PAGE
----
3. 3. BIOMARKERS & DIAGNOSTICS world congress 2013Distinguished FacultyJason M. Aliotta, M.D., Assistant Professor, Crislyn D’Souza-Schorey, Ph.D., Professor, Fred H. Hochberg, M.D., Associate Professor, Kurt A. Schalper, M.D., Ph.D., AssociateMedicine, Warren Alpert Medical School, Biological Sciences, University of Notre Dame Neurology, Massachusetts General Hospital Research Scientist, Pathology, Yale SchoolBrown University Dominik Duelli, Ph.D., Assistant Professor, Shidong Jia, Ph.D., Scientist, Oncology of MedicineJohn L. Allinson, FIBMS, Vice President, Cellular and Molecular Pharmacology, Rosalind Biomarker Development, Genentech Stephen C. Schmechel, M.D., Ph.D., AssociateBiomarker Laboratory Services, ICON Franklin University of Medicine & Science, Chris Jowett, General Manager, Commercial Professor, Pathology, University of WashingtonDevelopment Solutions Chicago Medical School Operations, Abbott Molecular School of MedicineMaria E. Arcila, M.D., Department of Pathology, Daniel Edelman, Ph.D., Facility Head, Clinical Jingfang Ju, Ph.D., Co-Director of Translational Robert Schupp, Ph.D., Executive Director,Memorial Sloan-Kettering Cancer Center Molecular Profiling Core, National Cancer Research, Pathology, Stony Brook University Diagnostics Hematology/Oncology,Khusru Asadullah, M.D., Vice President and Institute, NIH Celgene Corporation Peter M. Kazon, General Counsel, AmericanHead, Global Biomarkers, Bayer Pharma AG Reyna Favis, Ph.D., Scientific Director, Clinical Laboratory Association Jason S. Simon, Ph.D., Director, Immuno-Jiri Aubrecht, Pharm.D., Ph.D., Senior Director, Clinical Research & Development, Janssen Oncology Biomarkers, Discovery Medicine and Pharmaceutical Companies of Johnson & Eric Lai, Ph.D., Senior Vice President Clinical Pharmacology, Bristol-Myers SquibbSafety Biomarker Group Lead, Drug Safety and Head, Pharmacogenomics, TakedaResearch & Development, Pfizer Johnson Sharon Sokolowski, Ph.D., Principal Scientist, Pharmaceuticals InternationalM.J. Finley Austin, Ph.D., Personalized Andrea Ferreira-Gonzalez, Ph.D., Professor Pfizer Global Research & Development and Chair, Division of Molecular Diagnostics; Ira M. Lubin, Ph.D., Team Lead, GeneticsHealthcare & Biomarker Strategy Laboratory Research and Evaluation Gyongyi Szabo, M.D., Ph.D., Professor,Director, AstraZeneca Director, Molecular Diagnostics Laboratory, Gastroenterology, University of Massachusetts Department of Pathology, Virginia Branch, CDCNazneen Aziz, Ph.D., Director, Molecular Medical School Commonwealth University Johan Luthman, D.D.S., Ph.D., Senior ProgramMedicine, Transformation Program Office, Leader, Neuroscience & Ophthalmology Douglas D. Taylor, Ph.D., Professor, ObstetricsCollege of American Pathologists Andrew Fish, Executive Director, AdvaMedDx and Gynecology, University of Louisville School Research & Development FranchiseGeoffrey Stuart Baird, M.D., Ph.D., Assistant Shirin Khambata Ford, Ph.D., Executive Integrator, Merck of MedicineProfessor, Laboratory Medicine, University Director and Global Head, Oncology Correlative Meghna Das Thakur, Ph.D., Presidential Sciences, Novartis Elaine Lyon, Ph.D., Medical Director, Molecularof Washington Genetics, ARUP Laboratories PostDoctoral Fellow, Novartis Institutes forGeorge Bashirians, Ph.D., Director, Diagnostics Herbert A. Fritsche, Ph.D., Senior Vice President BioMedical Research and CSO, Health Discovery Corporation Ron Mazumder, Ph.D., MBA, Global Head,Lead, Clinical Research and Precision Medicine, Research and Product Development, Janssen Emina Torlakovic, M.D., Ph.D., AssociateWorldwide R&D, Pfizer Felix Frueh, Entrepreneur-in-Residence, Third Diagnostics, Janssen Pharmaceutical Professor, Laboratory Medicine andRobert A. Beckman, M.D., External Faculty, Rock Ventures Companies of Johnson & Johnson Pathobiology, University of TorontoCenter for Evolution and Cancer, Helen Diller Steve Furlong, Ph.D., Safety Science Lead, Duncan McHale, Ph.D., Vice President, Global Jessie Villanueva, Ph.D., Assistant Professor,Family Cancer Center, UCSF; Executive Director, AstraZeneca Clinical Development Exploratory Development at UCB Pharma Molecular & Cellular Oncogenesis Program, TheClinical Development Oncology, Daiichi Sankyo George A. Green IV, Ph.D., Director, Wistar InstitutePharma Development Alan Mertz, President, American Clinical Pharmacodiagnostics, Bristol-Myers Squibb Laboratory Association Glen J. Weiss, M.D., Co-Head, Lung CancerDarrell R. Borger, Ph.D., Co-Director, Translational Patrick Groody, Ph.D., Divisional Vice President, Unit, The Translational Genomics ResearchResearch Laboratory, Massachusetts General Yoshi Oda, Ph.D., President, Biomarkers and Institute (TGen); Director, Thoracic Oncology, Research & Development, Abbott Personalized Medicine Core Function Unit, EisaiHospital Cancer Center Virginia G. Piper Cancer Center Clinical Trials Steven Gutman, M.D., MBA, Strategic Lorraine O’Driscoll, Ph.D., Associate Professor, at Scottsdale Healthcare; CMO, CRAB-ClinicalMark Broenstrup, Ph.D., Director, Biomarker and Advisor, MyraqaDiagnostics, R&D Diabetes Division, Sanofi Pharmacology; Director, Research, School of Trials Consortium Abdel Halim, Pharm.D., Ph.D., DABCC- Pharmacy and Pharmaceutical Sciences, Trinity David Wholley, Director, Biomarkers Consortium,Michael Burczynski, Ph.D., Executive Director, MDx, DABCC-TOX, DABCC-CC, FACB, College DublinBiomarker Technologies, Discovery Medicine Foundation for the NIH Director, Clinical Biomarkers, Daiichi Sankyo Carol S. Palackdharry, M.D., MS, Medicaland Clinical Pharmacology, Bristol-Myers Squibb Pharma Development David T.W. Wong, D.M.D., D.M.Sc., Professor, Director, ActiveHealth Management; Clinical Associate Dean of Research, UCLAClaudio Carini, M.D., Global Clinical Immunology Sam Hanash, M.D., Ph.D., Director, McCombs Lead, Oncology Condition Analysis, Aetnaand Biomarkers Lead, Bioenhancement School of Dentistry and Director of Dental Institute for Cancer Early Detection and Saumya Pant, Ph.D., Research Fellow, Merck Research InstituteDevelopment Unit, Pfizer Treatment, MD Anderson Cancer CenterLuigi Catanzariti, Ph.D., Executive Director and Liron Pantanowitz, M.D., Associate Professor, Janghee Woo, M.D., Albert Einstein Charles R. Handorf, M.D., Ph.D., Professor Pathology and Biomedical Informatics, Medical CenterGlobal Program Director, Diagnostics, Novartis and Chair, Pathology and Laboratory Medicine, University of Pittsburgh Medical Center Wen Jin Wu, M.D., Ph.D., Principal Investigator,Carol Cheung, M.D., Ph.D., Department of University of TennesseePathology, University Health Network Scott D. Patterson, Ph.D., Executive Director, Division of Monoclonal Antibodies, Office Amir Handzel, Ph.D., Associate Director, Medical Sciences, Amgen of Biotechnology Products, Center for DrugAtish Choudhury, M.D., Instructor in Medicine, Translational and Clinical Sciences, OSI Evaluation and Research, FDAMedical Oncology, Dana-Farber Cancer Institute Pharma (Astellas) Sonia Pearson-White, Ph.D., Scientific Program Manager, Oncology, The Biomarkers Brenda Yanak, Ph.D., Precision Medicine Leader,Seth Crosby, M.D., Director, Partnerships Chunhai “Charlie” Hao, M.D., Ph.D., Associate Consortium, Foundation for the National Clinical Innovation, Pfizer& Alliances, Washington University School Professor, Neuropathology Attending, Institutes of Healthof Medicine Department of Pathology & Laboratory Tammie Yeh, Ph.D., Molecular Biomarkers, Medicine, Emory University School of Medicine Emanuel Petricoin III, Ph.D., Co-Director, The Oncology Lead, MerckMark E. Curran, Ph.D., Vice President, Center for Applied Proteomics and MolecularImmunology Biomarkers, Janssen Research & Madhuri Hegde, Ph.D., Associate Professor, Eunhee S. Yi, M.D., Consultant, Anatomic Medicine, George Mason University Pathology, Mayo Clinic; Professor, Pathology,Development Human Genetics; Senior Director, Emory Genetics Laboratory, Emory University Suso Platero, Ph.D., Director, Oncology Mayo Clinic College of MedicineStephen P Day, Ph.D., Director, Medical . Biomarkers, Janssen PharmaceuticalsAffairs, Hologic Philip Hewitt, Ph.D., Head, Early Non-Clinical Malcolm York, MPhil, Director and Head, Safety (Liver and Kidney), Merck Serono Mark Priebe, MT(ASCP)SBB, Managing Director, Clinical Pathology and Safety Assessment,Viswanath Devanarayan, Ph.D., Global Head, QualityStar Quality Consortium GlaxoSmithKline R&DExploratory Statistics, AbbVie, Inc Stephen M. Hewitt, M.D., Ph.D., Clinical Investigator, Laboratory of Pathology, National Debra Rasmussen, MBA, Senior Director, Theresa Zhang, Ph.D., Associate Director,Luis Alberto Diaz, M.D., Associate Professor Regulatory Affairs, Johnson & Johnson Exploratory and Translational Sciences, Merckof Oncology, Johns Hopkins Sidney Kimmel Cancer Institute, NIHComprehensive Cancer Center Holly Hilton, Ph.D., Head, Disease and Hallgeir Rui, M.D., Ph.D., Professor, Cancer Translational Genomics, Hoffmann-La Roche; Biology, Medical Oncology, and Pathology,Max Diem, Ph.D., Professor, Chemistry and Thomas Jefferson UniversityChemical Biology, Northeastern University Adjunct Professor, University of Medicine and Dentistry New JerseyNicholas C. Dracopoli, Ph.D., Vice President,Janssen R&D, Johnson & JohnsonPremier Sponsor Corporate SponsorsBiomarkerWorldCongress.com Biomarkers & Diagnostics World Congress | 3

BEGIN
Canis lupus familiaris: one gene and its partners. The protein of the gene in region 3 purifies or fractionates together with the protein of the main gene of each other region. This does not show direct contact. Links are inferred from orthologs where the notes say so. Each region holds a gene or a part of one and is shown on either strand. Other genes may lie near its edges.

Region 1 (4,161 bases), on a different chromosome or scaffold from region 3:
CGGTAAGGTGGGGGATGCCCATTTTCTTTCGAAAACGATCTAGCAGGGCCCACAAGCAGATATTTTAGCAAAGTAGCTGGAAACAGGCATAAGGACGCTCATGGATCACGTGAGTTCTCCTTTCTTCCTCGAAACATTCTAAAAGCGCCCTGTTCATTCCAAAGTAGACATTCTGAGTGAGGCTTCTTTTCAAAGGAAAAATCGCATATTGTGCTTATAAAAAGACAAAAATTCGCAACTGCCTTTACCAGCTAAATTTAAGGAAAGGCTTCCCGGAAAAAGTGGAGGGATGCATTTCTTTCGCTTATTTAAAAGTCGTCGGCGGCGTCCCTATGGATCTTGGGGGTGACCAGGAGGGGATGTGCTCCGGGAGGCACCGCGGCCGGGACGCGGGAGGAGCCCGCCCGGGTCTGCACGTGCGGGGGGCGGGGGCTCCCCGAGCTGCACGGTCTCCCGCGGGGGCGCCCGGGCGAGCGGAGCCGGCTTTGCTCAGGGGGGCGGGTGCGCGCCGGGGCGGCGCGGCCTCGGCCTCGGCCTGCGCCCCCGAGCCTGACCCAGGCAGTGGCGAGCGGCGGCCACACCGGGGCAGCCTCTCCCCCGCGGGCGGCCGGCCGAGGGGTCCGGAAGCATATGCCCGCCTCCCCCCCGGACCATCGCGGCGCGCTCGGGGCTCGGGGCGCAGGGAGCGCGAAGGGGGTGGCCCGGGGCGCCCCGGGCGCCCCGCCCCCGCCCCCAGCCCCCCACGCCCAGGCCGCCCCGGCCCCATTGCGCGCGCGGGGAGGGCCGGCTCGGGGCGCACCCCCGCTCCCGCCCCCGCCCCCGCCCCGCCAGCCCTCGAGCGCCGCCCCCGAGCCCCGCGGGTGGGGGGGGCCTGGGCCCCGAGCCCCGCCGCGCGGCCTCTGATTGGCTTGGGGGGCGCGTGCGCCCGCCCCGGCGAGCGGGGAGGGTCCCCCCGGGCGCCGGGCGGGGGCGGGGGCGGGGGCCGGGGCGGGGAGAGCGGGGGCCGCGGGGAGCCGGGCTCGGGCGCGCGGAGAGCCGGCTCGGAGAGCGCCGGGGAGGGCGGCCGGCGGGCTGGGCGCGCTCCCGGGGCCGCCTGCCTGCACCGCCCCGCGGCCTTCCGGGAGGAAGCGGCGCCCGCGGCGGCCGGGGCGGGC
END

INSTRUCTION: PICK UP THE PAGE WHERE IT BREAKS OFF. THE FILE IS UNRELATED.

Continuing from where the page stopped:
4. 4. Dinner Courses*Monday May 6, 6:00-9:00 pm , Tuesday May 7, 6:00-9:00 pm , Fit-for-Purpose Biomarker Assay Development Laboratory-Developed Tests and Validation Regulatory Issues Facing Laboratory-Developed Tests Peter M. Kazon, General Counsel, American Clinical Laboratory AssociationInstructors:John L. Allinson, FIBMS, Vice President, Biomarker Laboratory Services, ICON The development of molecular diagnostics has been accompanied by a hostDevelopment Solutions of regulatory issues, including coding, billing and FDA issues. This session willViswanath Devanarayan, Ph.D., Global Head, Exploratory Statistics, AbbVie, Inc review recent changes affecting these codes as well as the position of Medicare on how to pay for these tests and tests including an algorithm, also referredThis tutorial will provide recommendations on the “fit-for-purpose” best to as MAAAs. It will review the latest developments from the FDA concerningpractices in the development and validation of biomarker assays for whether such tests will require FDA pre-market approval or clearance, and whatexploratory or advanced biomarker applications. Strategies for different action FDA is likely to take in the future. It will also review other actions that affectapplications at various phases of biomarker development will be described. these tests, such as the new MolDx program being overseen by Palmetto GBA, aKey elements in the method of development and validation will be illustrated Medicare contractor.with examples, including reference to standard material, sample stability andcollection integrity, validation and QC samples, validity of reference standards, Laboratory-Developed Tests in the Genomic Medicine Era: Validation, Regulationcalibration curve fitting methods, method optimization and feasibility studies. and Challenges Faced by New Technologies and Clinical ApplicationsSpecial challenges in protein biomarker assays will be discussed, including Andrea Ferreira-Gonzalez, Ph.D., Professor and Chair, Division of Molecularstrategies for moving from biomarker panels in the exploratory phase to the Diagnostics; Director, Molecular Diagnostics Laboratory, Department offew markers chosen to support clinical trials, cross-validation of biomarker Pathology, Virginia Commonwealth Universityassays, etc. Laboratory-developed tests are those tests developed, validated and performed by clinical laboratories. There are standards and regulations inOutline: place for the validation of these tests before they are introduced into clinical1. Introduction: Nomenclature, types of biomarker methods/assays, method practice. This presentation will discuss the process of validation under thedevelopment and validation road-map, fundamental validity, similarity and current regulatory framework, and regulatory challenges posed by newdifferences from PK assays and diagnostic applications technologies such as NGS and its clinical applications.2. Pre-analytical and bioanalytical elements: Target range, standards,validation and QC samples, stability, matrix effect, specificity and LDTs in the Context of CLIA: An NIH Experiencerelative selectivity Daniel Edelman, Ph.D., Facility Head, Clinical Molecular Profiling Core, National Cancer Institute, NIH3. Calibration curve model selection, evaluation and weighting The mission of the Clinical Molecular Profiling Core (CMPC) of the National4. Method feasibility and optimization with precision profiles Cancer Institute (NCI) is to provide state of the art genomic testing for specimens5. Evaluation of some pre-study validation characteristics such as precision, obtained from NCI clinical trials. The greatest impact is effected where test resultsbias, sensitivity and quantification limits have immediate clinical application for personalized cancer care for individual6. Use of sample controls for in-study performance monitoring and patients enrolled in these trials. To that end, the CMPC is CLIA certified andconformance testing among laboratories provides a growing set of clinical test modalities. In this talk we’ll discuss the7 Special considerations for multiplex assays, cross-validation of assays, etc. . challenges of meeting CLIA regulations in this new age of genomics at NIH for high-complexity assays that did not exist as diagnostic tests when the federal8. Method comparisons guidelines were written. LDT Regulation Guidance from the FDA: Where Does It Stand after Three Years? Next-Generation Sequencing as a Clinical Test: Stephen P Day, Ph.D., Director, Medical Affairs, Hologic . It Takes a Community The FDA’s announced intent to further regulate laboratory developed testsInstructors: (LDTs) enters its third year without the issuance of the anticipated guidance.Nazneen Aziz, Ph.D., Director, Molecular Medicine, Transformation Program This presentation will summarize what the FDA has made publicly availableOffice, College of American Pathologists on the subject up to this time, the positions and recommendations putMadhuri Hegde, Ph.D., Associate Professor, Human Genetics; Senior Director, forward by medical and industry professional societies, and how it willEmory Genetics Laboratory, Emory University potentially affect clinical laboratories offering LDTs and the delivery of qualityNext-Generation Sequencing (NGS) is used widely in clinical research for medical care.the discovery of disease-associated genes and the clinical communityis beginning to embrace this technology for diagnostic testing. The rapid Next-Generation Sequencing Assays as Laboratory-Developed Tests Elaine Lyon, Ph.D., Medical Director, Molecular Genetics; Co-Medical Director,evolution of NGS technologies presents significant opportunities and Pharmacogenomics, ARUP Laboratories; Associate Professor, University of Utahchallenges for researchers and clinicians for improving health outcomes,particularly with respect to an increased emphasis on personalized and As next-generation sequencing (NGS) technologies improve in accuracypreventive medicine. Adoption of NGS in the clinical laboratory setting and cost effectiveness, they will become standard in clinical laboratories.requires the adoption of many processes and procedures, such as Multi-gene panels, exome or genome analysis are alternative approaches.the analytic and clinical validation of the test, CLIA certification/CAP With the complexity of genomic scale sequencing, implementing NGSaccreditation, standards for reference materials, availability for proficiency assays into clinical laboratories requires expertise in laboratory techniques,testing, and questions regarding reimbursement and informed consent. informatics and interpretation. CLIA-certified clinical laboratories areThe success of NGS as a viable diagnostic modality depends on many developing NGS assays as laboratory-developed tests (LDTs). Thebranches of the health care community working together. This session will presentation will discuss how NGS assays are “procedures” involving inputbe informative and practical for the researcher and laboratorians who are from health care professionals, and how they fit under the category of highconsidering launching NGS as a clinical test. complexity LDTs. *Separate registration required4 | Biomarkers & Diagnostics World Congress BiomarkerWorldCongress.com